To paraphrase Forrest Gump: “Diatom samples are like a box of chocolates. You never know what you’re gonna get.”

An image arranged to look like a box of chocolates, with brown diatom shapes against a purple background.
Imagine a sample box of diatom-shaped “chocolates.” Image: Joe Holmes © Canadian Museum of Nature

Researchers in the Botany section at the Canadian Museum of Nature recently discovered five new Canadian diatom species. Four were from a stream in the VanDusen Botanical Garden (VDBG), a beautiful green space located in central Vancouver, British Columbia. The fifth was from Gibson Lake in Renfrew County, Ontario, just north of Algonquin Provincial Park.

Diatoms are microscopic, photosynthetic algae with special shells made of silica, known as frustules. Found in freshwater and marine environments, as well as soil, they’re used by biologists to study water quality and climate change.

Senior Research Assistant Paul Hamilton runs a diatom research program at the Museum. He assists students and scientists by sharing his expertise and providing access to equipment and collections.I work with Paul as a volunteer and so-called citizen scientist, helping him with fieldwork, processing, microscope photography and analysis.

Four images. The top left shows the author sitting at a microscope with computer screens and diatom books open on a desk. The top right image shows a scanning electron microscope and several large computer screens. The bottom right shows a molecular biology laboratory with different types of equipment and supplies on the counters and shelves. The bottom left image shows a library shelf filled with diatom-related books.
Clockwise from the top left: Joe Holmes with a Leica light microscope (LM) (1,600x magnification); FEI Apreo Scanning Electron Microscope (SEM) (350,000x magnification); lab for DNA sequencing; algae lab library. Image: Joe Holmes © Canadian Museum of Nature

In December 2016, I visited my daughter in Vancouver, collecting 17 samples from nearby rivers and lakes. Back in the lab, and after “looking inside” the samples, we observed four potentially new species from the VanDusen Botanical Garden. Paul took more light microscopy photos and scanning electron microscopy images. Several months later, the botanical garden sent a live sample for DNA extraction. After further analyses, Paul co-authored a paper describing the new species, which you can read here.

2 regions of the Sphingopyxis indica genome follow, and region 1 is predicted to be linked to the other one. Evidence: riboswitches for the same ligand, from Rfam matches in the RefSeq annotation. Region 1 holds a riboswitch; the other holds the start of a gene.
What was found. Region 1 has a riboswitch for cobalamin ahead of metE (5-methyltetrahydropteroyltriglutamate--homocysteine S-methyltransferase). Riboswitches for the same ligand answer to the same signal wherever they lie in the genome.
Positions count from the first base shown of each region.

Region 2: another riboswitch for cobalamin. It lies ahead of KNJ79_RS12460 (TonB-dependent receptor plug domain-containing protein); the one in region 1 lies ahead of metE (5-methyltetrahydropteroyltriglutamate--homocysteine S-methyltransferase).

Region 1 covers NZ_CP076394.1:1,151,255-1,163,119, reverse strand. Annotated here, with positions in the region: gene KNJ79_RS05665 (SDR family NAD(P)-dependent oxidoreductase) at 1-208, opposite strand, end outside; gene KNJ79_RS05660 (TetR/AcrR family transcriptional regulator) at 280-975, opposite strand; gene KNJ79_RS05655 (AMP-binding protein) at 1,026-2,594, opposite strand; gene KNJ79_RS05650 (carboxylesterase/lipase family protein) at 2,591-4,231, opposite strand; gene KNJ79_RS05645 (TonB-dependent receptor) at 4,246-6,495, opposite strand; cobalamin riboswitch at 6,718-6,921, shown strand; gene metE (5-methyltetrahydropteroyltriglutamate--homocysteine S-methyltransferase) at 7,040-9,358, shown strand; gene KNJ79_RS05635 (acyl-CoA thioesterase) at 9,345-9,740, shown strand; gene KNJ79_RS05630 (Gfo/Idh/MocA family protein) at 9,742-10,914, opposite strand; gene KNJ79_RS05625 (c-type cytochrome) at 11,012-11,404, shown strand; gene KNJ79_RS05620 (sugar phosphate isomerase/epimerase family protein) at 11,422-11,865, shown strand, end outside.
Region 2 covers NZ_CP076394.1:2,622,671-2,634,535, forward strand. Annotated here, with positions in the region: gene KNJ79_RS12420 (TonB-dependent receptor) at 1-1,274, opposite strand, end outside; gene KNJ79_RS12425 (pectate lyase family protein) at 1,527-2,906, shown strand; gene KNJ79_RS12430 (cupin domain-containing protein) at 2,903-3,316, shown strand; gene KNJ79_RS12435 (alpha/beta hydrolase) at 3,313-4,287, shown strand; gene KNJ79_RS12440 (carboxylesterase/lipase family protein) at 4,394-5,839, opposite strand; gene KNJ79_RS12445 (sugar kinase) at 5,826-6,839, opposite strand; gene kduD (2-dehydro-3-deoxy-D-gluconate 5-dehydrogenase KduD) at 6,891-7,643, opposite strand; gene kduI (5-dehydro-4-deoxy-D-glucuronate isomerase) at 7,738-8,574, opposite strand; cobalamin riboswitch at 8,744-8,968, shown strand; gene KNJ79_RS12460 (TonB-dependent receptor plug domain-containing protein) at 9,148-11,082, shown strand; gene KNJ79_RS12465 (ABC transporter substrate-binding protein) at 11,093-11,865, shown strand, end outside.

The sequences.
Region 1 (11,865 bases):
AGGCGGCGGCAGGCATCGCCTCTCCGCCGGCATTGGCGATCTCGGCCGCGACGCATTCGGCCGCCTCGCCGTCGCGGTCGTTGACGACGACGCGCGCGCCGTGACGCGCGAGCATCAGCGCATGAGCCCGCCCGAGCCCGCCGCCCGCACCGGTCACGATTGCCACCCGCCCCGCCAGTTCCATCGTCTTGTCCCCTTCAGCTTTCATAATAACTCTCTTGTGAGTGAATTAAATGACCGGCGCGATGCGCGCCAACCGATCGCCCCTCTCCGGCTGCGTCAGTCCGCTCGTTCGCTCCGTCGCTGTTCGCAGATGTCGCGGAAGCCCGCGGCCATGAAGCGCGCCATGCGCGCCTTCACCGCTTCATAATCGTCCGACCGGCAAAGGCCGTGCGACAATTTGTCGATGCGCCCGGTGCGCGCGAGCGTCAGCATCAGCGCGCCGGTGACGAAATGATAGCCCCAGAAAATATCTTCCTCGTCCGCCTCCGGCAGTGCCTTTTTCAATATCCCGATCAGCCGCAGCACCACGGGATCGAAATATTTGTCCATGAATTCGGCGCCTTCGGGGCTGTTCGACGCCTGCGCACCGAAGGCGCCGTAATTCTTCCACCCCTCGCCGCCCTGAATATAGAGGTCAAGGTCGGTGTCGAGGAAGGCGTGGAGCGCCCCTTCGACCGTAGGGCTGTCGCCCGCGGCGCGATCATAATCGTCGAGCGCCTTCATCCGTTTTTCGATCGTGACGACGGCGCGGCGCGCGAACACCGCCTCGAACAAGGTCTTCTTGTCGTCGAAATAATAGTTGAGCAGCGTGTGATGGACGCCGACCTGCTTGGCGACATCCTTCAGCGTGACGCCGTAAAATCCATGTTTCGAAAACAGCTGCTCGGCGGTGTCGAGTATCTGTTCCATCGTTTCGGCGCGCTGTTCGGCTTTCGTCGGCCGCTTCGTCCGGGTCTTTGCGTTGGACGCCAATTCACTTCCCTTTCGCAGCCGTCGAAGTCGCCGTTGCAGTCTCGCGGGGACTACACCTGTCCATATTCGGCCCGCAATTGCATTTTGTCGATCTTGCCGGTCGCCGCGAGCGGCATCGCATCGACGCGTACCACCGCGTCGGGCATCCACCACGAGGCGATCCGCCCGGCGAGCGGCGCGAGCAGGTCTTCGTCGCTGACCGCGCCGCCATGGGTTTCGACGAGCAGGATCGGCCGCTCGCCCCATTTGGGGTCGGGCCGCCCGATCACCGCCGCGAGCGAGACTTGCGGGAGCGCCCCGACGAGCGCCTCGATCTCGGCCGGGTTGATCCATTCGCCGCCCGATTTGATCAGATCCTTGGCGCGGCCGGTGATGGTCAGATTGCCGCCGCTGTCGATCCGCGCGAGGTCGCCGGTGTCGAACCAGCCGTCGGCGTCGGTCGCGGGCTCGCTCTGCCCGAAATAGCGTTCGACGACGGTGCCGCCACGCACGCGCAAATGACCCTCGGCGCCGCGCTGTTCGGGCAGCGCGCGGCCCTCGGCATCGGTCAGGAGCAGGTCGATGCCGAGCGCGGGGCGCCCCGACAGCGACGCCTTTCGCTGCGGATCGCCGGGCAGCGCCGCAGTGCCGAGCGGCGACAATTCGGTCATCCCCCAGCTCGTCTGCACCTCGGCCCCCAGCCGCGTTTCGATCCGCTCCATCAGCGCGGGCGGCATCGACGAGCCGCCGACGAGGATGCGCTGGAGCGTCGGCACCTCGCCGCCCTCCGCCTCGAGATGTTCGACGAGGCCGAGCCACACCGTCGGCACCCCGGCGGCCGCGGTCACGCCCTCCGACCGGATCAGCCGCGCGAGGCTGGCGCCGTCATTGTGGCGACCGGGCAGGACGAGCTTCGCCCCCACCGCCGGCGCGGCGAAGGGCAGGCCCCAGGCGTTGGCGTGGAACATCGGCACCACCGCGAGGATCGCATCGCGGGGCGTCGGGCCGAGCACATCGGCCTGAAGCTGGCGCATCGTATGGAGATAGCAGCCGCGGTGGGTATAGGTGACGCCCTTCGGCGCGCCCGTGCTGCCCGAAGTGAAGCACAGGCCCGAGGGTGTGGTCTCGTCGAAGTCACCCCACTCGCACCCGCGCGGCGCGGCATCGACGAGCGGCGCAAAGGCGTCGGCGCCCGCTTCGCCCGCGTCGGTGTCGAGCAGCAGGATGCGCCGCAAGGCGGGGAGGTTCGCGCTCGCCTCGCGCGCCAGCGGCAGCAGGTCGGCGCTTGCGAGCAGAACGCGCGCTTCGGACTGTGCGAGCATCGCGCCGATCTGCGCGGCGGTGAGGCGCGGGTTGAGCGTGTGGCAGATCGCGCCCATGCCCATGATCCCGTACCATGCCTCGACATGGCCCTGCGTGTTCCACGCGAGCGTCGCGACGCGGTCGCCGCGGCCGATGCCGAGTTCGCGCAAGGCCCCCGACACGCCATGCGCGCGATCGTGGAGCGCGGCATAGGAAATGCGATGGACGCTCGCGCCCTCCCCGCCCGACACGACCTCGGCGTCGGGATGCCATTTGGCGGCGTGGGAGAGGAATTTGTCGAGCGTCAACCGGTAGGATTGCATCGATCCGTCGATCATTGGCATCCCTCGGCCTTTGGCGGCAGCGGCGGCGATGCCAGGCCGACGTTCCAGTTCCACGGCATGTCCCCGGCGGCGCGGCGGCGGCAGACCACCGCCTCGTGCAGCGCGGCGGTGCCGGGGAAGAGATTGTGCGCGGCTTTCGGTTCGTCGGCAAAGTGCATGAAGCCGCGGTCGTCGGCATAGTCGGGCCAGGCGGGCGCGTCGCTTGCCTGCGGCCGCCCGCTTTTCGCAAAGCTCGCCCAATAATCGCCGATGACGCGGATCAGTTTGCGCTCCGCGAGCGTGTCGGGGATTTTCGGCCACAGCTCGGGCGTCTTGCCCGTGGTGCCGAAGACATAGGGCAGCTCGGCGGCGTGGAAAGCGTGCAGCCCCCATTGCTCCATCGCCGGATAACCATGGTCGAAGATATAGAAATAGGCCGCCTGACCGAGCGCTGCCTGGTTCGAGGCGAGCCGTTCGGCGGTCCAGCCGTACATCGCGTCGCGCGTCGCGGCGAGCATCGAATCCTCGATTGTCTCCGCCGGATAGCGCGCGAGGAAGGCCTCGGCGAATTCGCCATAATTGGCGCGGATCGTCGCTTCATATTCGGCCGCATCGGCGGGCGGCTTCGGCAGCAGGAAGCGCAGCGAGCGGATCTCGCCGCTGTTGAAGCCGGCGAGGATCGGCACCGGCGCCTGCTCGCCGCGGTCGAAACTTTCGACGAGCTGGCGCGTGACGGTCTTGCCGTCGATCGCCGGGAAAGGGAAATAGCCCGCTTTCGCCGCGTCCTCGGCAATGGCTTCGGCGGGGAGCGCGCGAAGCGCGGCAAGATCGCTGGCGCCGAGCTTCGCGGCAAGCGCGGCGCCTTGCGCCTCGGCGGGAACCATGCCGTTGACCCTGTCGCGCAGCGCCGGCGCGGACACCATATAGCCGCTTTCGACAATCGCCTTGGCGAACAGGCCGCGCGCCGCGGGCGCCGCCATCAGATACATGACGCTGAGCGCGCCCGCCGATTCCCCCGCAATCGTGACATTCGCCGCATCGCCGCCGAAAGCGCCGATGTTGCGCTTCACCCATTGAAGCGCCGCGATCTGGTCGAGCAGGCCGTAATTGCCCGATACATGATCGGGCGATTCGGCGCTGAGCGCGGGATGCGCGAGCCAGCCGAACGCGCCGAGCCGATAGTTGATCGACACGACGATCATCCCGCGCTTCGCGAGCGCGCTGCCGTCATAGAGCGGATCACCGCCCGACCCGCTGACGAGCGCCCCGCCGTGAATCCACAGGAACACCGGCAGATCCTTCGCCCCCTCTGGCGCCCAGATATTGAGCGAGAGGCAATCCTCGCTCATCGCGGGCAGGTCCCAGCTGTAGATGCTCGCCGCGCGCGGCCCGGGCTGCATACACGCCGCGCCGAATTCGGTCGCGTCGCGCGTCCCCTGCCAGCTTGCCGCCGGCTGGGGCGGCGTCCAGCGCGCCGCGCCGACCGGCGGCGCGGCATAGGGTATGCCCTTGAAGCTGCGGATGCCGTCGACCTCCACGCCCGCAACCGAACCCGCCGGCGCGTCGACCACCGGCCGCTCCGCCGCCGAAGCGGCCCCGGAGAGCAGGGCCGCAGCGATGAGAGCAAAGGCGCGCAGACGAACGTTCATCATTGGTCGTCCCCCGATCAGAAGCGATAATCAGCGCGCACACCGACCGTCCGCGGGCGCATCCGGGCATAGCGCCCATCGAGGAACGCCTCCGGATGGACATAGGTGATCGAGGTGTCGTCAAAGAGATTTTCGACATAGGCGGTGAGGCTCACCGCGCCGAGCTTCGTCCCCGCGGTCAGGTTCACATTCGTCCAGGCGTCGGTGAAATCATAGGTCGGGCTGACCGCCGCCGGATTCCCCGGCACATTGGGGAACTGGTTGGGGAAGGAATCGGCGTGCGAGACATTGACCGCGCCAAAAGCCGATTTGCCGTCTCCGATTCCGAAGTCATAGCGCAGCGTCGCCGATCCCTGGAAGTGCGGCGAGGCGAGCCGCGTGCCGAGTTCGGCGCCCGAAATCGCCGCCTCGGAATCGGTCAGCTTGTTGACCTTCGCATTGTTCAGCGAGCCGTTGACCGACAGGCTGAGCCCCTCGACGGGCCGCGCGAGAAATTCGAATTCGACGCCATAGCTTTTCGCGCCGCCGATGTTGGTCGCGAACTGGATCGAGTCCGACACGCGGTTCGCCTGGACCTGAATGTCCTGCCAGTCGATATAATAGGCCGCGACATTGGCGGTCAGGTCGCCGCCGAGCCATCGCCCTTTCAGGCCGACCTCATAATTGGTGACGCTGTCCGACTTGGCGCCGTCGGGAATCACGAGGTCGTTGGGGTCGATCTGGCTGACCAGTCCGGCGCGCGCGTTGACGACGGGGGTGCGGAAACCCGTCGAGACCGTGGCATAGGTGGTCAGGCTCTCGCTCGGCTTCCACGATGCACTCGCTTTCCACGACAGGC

The new species all belonged to the genus Neidium and were named: 1) N. vandusenense, for the VanDusen Botanical Garden; 2) N. collare, from the Latin for “neck band”; 3) N. lavoieanum, honouring scientist Dr. Isabelle Lavoie; and 4) N. beatyi, honouring the Beaty Foundation, generous supporters of the Museum.

Three images arranged in a grid. The top left shows a wintery scene with trees and a frozen stream. A red arrow indicates where the sample was taken. The top right image shows three black and white electron micrographs of diatoms; they are oval-shaped with pointy ends and are oriented with the longer axis running vertically. The bottom image shows two black and white electron micrographs of diatoms; they resemble long surfboards, with the longer axis running horizontally.
VanDusen Botanical Garden, December 28, 2016. Sample from a frozen stream between Victoria Pond and Livingstone Lake (background): 1) N. vandusenense (97 µm x 20 µm); 2) N. collare (98 µm x 20 µm); 3) N. lavoienum (70 µm x 19 µm); 4) N. beatyi (180 µm x 25 µm); and large known species, 5) N. iridis (205 µm x 30 µm). Image: Joe Holmes & Paul Hamilton © Canadian Museum of Nature.

Finally, a fifth species was recently discovered from Gibson Lake in northwestern Renfrew County, Ontario by Andréanne Bouchard, a graduate student at the University of Ottawa. After extensive verification, she co-authored a paper with Paul, describing the new species as Frustulia gibsonea.

Two images side-by-side. The left image is of a lake in summer, with blue water and green grass. A red arrow indicates where a sample was taken. The right image shows three electron micrographs of diatoms; they are an angular oval shape, with the longer axis arranged vertically.
Frustulia gibsonea, found at Gibson Lake, Renfrew County. Examples: 1) (112 µm x 22 µm); 2) (95 µm x 19 µm); 3) (92 µm x 18 µm). Image: Joe Holmes & Andréanne Bouchard © Canadian Museum of Nature.
This image is a black and white electron micrograph of a single diatom. It is oval-shaped, with the longer axis arranged diagonally. There is a dark groove in the centre of the diatom.
Detailed SEM image of Frustulia gibsonea (66 µm x 16 µm), magnified 3,500x. Image: Andréanne Bouchard © Canadian Museum of Nature

Finding multiple new species in one sample is exciting and rare. As diatom researchers continue to collect fresh and marine water samples from across Canada and around the world, new diatom species will no doubt be discovered.